COR-TEN was the preferred material of enclosure to the public face of the building. This time it was not compromised by attempts to keep some reference to what was there before and to that extent it makes a more positive statement. It is also a far more complex arrangement of spaces and functions and the COR-TEN was only a part of the stylistic references and messages. (MAXXI, green roofs, Waddington playing card designs)

COR-TEN can be used in its pure structural and sculptural form without references or historical detail. It can as in the examples of Piercey Conner’s house and the Featherstone Young building be embellished and perforated to create patterns. But there is more to the material than honesty and truthfulness, it has distinctive weathering qualities and design detail requirements. This demands complex design detailing and craftsmanship.

The question lingers, if COR-TEN is the answer what was the question?

Swansea City of Culture

The shortlisting of Swansea, Neath, Port Talbot and parts of Carmarthenshire as a “City” has demonstrated that Cities are more than single entities. They depend on a physical hinterland and in Swansea’s case a significant physical and cultural background. Even without that background the twitter question posed by me last week on my way there….

“Off to city with 2 universities premiership football club in Europe plus top notch rugby club beach and marina where?”

Got the almost immediate response

“Swansea. One of my all time great UK cities”

If 140 characters allowed I could have gone on to list plenty more but that was apparently unnecessary.

Now the challenge of “winning” this title is up to the combined efforts of a group of authorities whose future lies in collaboration as well as friendly competition. They need to think hard about what they want their city to be in 15-20 years time as well as in 2017. This will include thinking about the role of the motor vehicle, encouraging urban movement and how city living, shopping and leisure can become a reality for a significant population.

This is the same challenge that many places face. The future lies in moving to the head of the pack, working collaboratively for the long term, political continuity and above all being bold.

The Edge Debate 58

The question for debate was

“Is creating an institute of the Built Environment the answer to a ‘fragmented and ineffective’ industry?”

That’s a positive message, I thought, and Terry Wyatt was quite happy to go straight in there with a proposition to merge two of the many professional institutes that make up the sprawling group of individuals and major companies that make up the “construction Industry”. It was a well structured argument that picked at the separation of design, production and management and the silos that they construct. But neither side really questioned the premise, indeed they generally agreed on much. So why is the industry so fragmented and ineffective?

The importance of leadership and the paucity of it generally was proposed by Mike Murray. His argument drew considerably on the Wolfenstone report of 2009 as the most important review of the industry. I have just read its 30 odd pages. Digestible and clear. But is it just another look down the wrong end of the telescope? It seeks to justify the importance of the industry, to show that it is efficient, to raise its profile, all valuable aims, but is that what is really needed?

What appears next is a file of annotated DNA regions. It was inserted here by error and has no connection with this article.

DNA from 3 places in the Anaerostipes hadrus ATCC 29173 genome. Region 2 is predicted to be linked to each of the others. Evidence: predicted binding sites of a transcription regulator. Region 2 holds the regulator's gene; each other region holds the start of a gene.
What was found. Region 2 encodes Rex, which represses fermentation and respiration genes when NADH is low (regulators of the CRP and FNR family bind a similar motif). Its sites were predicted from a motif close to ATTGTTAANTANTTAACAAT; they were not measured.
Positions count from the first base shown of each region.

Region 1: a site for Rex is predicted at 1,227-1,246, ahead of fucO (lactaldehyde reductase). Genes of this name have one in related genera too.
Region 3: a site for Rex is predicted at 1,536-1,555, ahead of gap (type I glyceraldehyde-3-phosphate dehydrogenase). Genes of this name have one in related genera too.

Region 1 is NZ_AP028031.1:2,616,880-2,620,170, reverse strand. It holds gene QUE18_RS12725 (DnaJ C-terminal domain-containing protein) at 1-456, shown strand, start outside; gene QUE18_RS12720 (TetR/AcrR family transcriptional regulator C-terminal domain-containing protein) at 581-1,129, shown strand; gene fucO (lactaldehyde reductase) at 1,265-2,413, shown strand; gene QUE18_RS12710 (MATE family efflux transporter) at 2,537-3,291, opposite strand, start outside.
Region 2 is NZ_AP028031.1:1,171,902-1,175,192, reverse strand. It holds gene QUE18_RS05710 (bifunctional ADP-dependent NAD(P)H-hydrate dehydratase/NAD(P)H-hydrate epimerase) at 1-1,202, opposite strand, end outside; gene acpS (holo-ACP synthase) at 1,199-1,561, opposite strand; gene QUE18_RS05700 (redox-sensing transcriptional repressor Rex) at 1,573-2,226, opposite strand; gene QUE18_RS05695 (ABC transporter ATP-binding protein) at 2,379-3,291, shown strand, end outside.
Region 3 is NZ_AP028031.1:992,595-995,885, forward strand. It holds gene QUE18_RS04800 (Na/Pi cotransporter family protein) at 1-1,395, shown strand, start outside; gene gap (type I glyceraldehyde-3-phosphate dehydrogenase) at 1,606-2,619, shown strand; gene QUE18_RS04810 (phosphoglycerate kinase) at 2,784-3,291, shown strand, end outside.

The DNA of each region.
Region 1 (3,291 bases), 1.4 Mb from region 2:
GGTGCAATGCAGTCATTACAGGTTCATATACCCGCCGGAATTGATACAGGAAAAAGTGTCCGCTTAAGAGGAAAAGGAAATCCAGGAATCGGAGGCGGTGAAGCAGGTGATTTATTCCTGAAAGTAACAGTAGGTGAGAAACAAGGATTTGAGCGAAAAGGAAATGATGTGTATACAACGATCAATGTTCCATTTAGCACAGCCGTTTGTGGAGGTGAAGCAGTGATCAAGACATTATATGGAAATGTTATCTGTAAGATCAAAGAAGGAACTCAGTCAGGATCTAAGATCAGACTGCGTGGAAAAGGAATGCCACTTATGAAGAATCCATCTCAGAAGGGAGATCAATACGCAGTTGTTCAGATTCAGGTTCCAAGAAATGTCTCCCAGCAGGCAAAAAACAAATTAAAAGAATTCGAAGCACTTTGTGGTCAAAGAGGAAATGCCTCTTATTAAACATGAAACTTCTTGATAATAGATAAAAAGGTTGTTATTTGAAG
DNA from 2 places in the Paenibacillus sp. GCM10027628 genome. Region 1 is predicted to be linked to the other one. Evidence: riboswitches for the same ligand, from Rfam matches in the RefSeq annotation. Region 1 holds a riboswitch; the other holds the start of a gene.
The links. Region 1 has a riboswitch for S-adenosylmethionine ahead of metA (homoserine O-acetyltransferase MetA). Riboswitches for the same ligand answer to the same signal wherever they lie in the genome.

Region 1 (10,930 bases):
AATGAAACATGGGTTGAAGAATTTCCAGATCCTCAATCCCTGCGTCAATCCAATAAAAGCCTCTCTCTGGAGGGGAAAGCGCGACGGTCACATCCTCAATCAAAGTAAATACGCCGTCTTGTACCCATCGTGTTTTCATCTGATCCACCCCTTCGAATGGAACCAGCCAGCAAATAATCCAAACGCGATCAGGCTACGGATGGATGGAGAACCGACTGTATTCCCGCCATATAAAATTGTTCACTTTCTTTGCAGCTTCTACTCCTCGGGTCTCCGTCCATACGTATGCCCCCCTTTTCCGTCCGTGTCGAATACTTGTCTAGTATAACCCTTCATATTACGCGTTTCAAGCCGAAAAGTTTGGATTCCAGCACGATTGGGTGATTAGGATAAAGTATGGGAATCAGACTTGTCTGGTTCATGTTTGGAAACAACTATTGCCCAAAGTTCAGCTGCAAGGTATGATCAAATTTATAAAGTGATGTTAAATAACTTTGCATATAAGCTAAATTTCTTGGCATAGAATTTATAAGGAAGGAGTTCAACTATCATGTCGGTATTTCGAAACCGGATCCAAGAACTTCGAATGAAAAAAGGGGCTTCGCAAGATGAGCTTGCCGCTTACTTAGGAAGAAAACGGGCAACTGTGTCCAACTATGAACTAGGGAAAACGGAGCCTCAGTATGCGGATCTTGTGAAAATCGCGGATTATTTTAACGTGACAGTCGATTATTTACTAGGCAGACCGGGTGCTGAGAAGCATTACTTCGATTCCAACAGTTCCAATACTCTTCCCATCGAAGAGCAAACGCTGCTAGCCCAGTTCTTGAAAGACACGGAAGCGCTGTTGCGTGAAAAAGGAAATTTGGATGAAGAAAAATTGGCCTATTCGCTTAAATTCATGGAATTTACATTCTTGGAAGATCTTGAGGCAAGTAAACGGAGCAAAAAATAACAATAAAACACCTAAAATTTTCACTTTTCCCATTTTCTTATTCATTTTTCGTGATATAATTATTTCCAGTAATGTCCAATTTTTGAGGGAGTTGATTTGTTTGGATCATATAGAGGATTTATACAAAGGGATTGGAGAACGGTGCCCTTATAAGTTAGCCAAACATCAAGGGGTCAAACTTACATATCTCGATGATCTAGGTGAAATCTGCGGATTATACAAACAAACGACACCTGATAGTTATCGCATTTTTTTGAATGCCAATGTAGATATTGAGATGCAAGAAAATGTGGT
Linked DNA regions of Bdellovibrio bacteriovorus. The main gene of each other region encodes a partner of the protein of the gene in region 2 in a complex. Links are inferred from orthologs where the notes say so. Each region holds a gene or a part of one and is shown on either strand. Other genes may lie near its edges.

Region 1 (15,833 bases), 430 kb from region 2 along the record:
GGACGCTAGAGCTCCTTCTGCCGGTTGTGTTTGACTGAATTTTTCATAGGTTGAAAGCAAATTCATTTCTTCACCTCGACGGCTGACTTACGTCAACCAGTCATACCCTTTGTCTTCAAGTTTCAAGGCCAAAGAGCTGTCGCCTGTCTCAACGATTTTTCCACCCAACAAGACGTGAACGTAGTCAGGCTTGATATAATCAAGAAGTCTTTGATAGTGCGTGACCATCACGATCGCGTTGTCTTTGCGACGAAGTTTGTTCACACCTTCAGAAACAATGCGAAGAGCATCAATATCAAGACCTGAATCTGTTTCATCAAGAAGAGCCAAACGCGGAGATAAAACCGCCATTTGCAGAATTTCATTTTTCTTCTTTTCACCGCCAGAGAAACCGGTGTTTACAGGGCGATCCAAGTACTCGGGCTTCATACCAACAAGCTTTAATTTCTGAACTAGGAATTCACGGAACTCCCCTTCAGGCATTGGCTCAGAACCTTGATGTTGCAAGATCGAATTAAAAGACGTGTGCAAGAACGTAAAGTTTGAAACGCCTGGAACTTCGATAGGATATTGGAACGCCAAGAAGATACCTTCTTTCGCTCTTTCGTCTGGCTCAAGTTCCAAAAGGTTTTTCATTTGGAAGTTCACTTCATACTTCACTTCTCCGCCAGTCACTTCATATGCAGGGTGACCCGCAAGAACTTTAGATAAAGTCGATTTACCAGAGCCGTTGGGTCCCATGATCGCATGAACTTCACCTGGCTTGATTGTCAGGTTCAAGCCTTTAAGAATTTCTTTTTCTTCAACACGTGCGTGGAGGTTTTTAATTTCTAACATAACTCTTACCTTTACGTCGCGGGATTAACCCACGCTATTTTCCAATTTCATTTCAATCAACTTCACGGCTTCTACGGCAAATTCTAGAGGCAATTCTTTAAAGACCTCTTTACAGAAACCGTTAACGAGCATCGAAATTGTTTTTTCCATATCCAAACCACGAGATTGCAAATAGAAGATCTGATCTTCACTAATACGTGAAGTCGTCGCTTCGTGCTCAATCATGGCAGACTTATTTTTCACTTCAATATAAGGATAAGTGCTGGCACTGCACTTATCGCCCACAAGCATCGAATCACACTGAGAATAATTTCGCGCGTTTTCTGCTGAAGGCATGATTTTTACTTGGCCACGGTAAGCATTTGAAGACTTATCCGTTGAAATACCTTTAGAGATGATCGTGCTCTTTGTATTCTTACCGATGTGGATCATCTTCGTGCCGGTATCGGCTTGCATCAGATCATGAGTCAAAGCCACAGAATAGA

Were we talking about the “built environment” of just the professionals, trades, contractors and FM technicians that make up the building industry within strictly defined boundaries? Yes, for much of the time we were. The debate ranged far and wide and took in the attractions of architect courses over engineering, the professions generally – law, medicine and architecture/engineering. Buildings are an important consumer of energy, they cost and have to last. But will they ever be truly sustainable? We knock them down before the end of their natural life and build another one that will go the same way in 20-30 years time if not  sooner. None of this was addressed.

It was only towards the end of the debate that anyone mentioned “planning”. Were there any planners in the room? Two hands went up. Was there a mention of Urban Design? No. But the message I came away with was that’s all very well but construction, unless it is the Olympics, Crossrail or a new London airport, is just a minor works job. Long life, loose fit, low energy was one of the old slogans that didn’t warrant a repeat last night. Perhaps it should have done but then we would have only had to say that was then and now is now. The future is BIM, zero carbon etc. But a one-off where the design is usually specific to need, certainly specific to site is most of the industry and the bread and butter of the SMEs that struggle within it. Craft is important as is knowing your builder/sub-contractor. The bigger questions remain. Where and how does the community and user fit. Do they have a voice? Unless the project is rolled out many times over, it is a one off, delivered by a group of individuals responding to a client. The client, their advisors and the teams working for them all contribute to the success or failure but trying to make a single solution will not work.

Chaired by Professor Alan Penn from the Bartlett and with the two sides represented by Terry Wyatt of Hoare Lea and CIBSE and Mike Murray of many places including One Creative Environments. It made an interesting and valuable discussion. Afterwards talking to Robin, Steve and Rob it was the comment that Alan Penn made at the start that it is around the edges that interesting things happen that kept coming back to me.

Walking to Charing Cross from Carlton House Terrace, through Spring Gardens Rob pointed out four stories or perhaps facts all to do with the place we were passing through. Albert Speer, Patrick Abercrombie, Frederick Gibberd, the silver jubilee and squatters. A very Iain Sinclair or Jonathan Meades moment.